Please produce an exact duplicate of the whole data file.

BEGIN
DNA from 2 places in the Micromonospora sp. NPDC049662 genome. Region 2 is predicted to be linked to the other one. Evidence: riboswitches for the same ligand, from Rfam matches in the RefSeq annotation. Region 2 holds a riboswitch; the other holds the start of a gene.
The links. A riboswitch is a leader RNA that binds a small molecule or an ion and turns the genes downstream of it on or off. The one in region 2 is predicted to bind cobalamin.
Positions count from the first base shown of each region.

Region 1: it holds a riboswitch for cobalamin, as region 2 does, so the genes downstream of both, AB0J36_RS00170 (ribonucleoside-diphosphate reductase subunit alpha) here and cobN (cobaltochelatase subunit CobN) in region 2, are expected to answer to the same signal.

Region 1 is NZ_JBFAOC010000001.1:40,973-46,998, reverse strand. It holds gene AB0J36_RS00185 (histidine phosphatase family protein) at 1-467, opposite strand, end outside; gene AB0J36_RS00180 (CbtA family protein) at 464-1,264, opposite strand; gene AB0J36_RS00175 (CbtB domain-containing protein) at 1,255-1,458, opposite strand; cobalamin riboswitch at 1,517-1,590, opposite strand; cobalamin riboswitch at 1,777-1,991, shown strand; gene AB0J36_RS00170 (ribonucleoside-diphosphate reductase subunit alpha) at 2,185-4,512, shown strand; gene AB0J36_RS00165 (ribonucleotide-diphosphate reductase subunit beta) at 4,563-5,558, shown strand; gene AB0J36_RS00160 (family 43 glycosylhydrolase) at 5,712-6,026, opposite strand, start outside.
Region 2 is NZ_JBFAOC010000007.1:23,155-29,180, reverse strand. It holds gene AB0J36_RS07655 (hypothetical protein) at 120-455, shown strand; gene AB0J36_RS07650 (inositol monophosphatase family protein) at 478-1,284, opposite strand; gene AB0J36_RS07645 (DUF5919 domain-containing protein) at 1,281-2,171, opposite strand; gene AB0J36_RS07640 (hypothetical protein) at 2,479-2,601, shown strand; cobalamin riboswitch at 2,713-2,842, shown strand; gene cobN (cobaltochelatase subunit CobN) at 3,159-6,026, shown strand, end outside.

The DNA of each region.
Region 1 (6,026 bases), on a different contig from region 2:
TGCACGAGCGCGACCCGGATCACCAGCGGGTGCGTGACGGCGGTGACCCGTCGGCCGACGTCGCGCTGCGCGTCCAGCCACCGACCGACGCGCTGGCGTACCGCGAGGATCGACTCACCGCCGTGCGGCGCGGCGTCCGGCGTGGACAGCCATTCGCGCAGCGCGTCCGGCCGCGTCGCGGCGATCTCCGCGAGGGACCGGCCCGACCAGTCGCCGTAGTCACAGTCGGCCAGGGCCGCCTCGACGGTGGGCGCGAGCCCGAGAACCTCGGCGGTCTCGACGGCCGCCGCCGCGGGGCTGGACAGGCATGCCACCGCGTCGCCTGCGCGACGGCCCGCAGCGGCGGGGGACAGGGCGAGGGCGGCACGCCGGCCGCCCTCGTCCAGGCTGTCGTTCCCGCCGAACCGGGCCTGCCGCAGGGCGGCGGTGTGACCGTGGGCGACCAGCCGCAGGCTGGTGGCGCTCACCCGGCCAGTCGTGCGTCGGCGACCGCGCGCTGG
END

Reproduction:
DNA from 2 places in the Micromonospora sp. NPDC049662 genome. Region 2 is predicted to be linked to the other one. Evidence: riboswitches for the same ligand, from Rfam matches in the RefSeq annotation. Region 2 holds a riboswitch; the other holds the start of a gene.
The links. A riboswitch is a leader RNA that binds a small molecule or an ion and turns the genes downstream of it on or off. The one in region 2 is predicted to bind cobalamin.
Positions count from the first base shown of each region.

Region 1: it holds a riboswitch for cobalamin, as region 2 does, so the genes downstream of both, AB0J36_RS00170 (ribonucleoside-diphosphate reductase subunit alpha) here and cobN (cobaltochelatase subunit CobN) in region 2, are expected to answer to the same signal.

Region 1 is NZ_JBFAOC010000001.1:40,973-46,998, reverse strand. It holds gene AB0J36_RS00185 (histidine phosphatase family protein) at 1-467, opposite strand, end outside; gene AB0J36_RS00180 (CbtA family protein) at 464-1,264, opposite strand; gene AB0J36_RS00175 (CbtB domain-containing protein) at 1,255-1,458, opposite strand; cobalamin riboswitch at 1,517-1,590, opposite strand; cobalamin riboswitch at 1,777-1,991, shown strand; gene AB0J36_RS00170 (ribonucleoside-diphosphate reductase subunit alpha) at 2,185-4,512, shown strand; gene AB0J36_RS00165 (ribonucleotide-diphosphate reductase subunit beta) at 4,563-5,558, shown strand; gene AB0J36_RS00160 (family 43 glycosylhydrolase) at 5,712-6,026, opposite strand, start outside.
Region 2 is NZ_JBFAOC010000007.1:23,155-29,180, reverse strand. It holds gene AB0J36_RS07655 (hypothetical protein) at 120-455, shown strand; gene AB0J36_RS07650 (inositol monophosphatase family protein) at 478-1,284, opposite strand; gene AB0J36_RS07645 (DUF5919 domain-containing protein) at 1,281-2,171, opposite strand; gene AB0J36_RS07640 (hypothetical protein) at 2,479-2,601, shown strand; cobalamin riboswitch at 2,713-2,842, shown strand; gene cobN (cobaltochelatase subunit CobN) at 3,159-6,026, shown strand, end outside.

The DNA of each region.
Region 1 (6,026 bases), on a different contig from region 2:
TGCACGAGCGCGACCCGGATCACCAGCGGGTGCGTGACGGCGGTGACCCGTCGGCCGACGTCGCGCTGCGCGTCCAGCCACCGACCGACGCGCTGGCGTACCGCGAGGATCGACTCACCGCCGTGCGGCGCGGCGTCCGGCGTGGACAGCCATTCGCGCAGCGCGTCCGGCCGCGTCGCGGCGATCTCCGCGAGGGACCGGCCCGACCAGTCGCCGTAGTCACAGTCGGCCAGGGCCGCCTCGACGGTGGGCGCGAGCCCGAGAACCTCGGCGGTCTCGACGGCCGCCGCCGCGGGGCTGGACAGGCATGCCACCGCGTCGCCTGCGCGACGGCCCGCAGCGGCGGGGGACAGGGCGAGGGCGGCACGCCGGCCGCCCTCGTCCAGGCTGTCGTTCCCGCCGAACCGGGCCTGCCGCAGGGCGGCGGTGTGACCGTGGGCGACCAGCCGCAGGCTGGTGGCGCTCACCCGGCCAGTCGTGCGTCGGCGACCGCGCGCTGG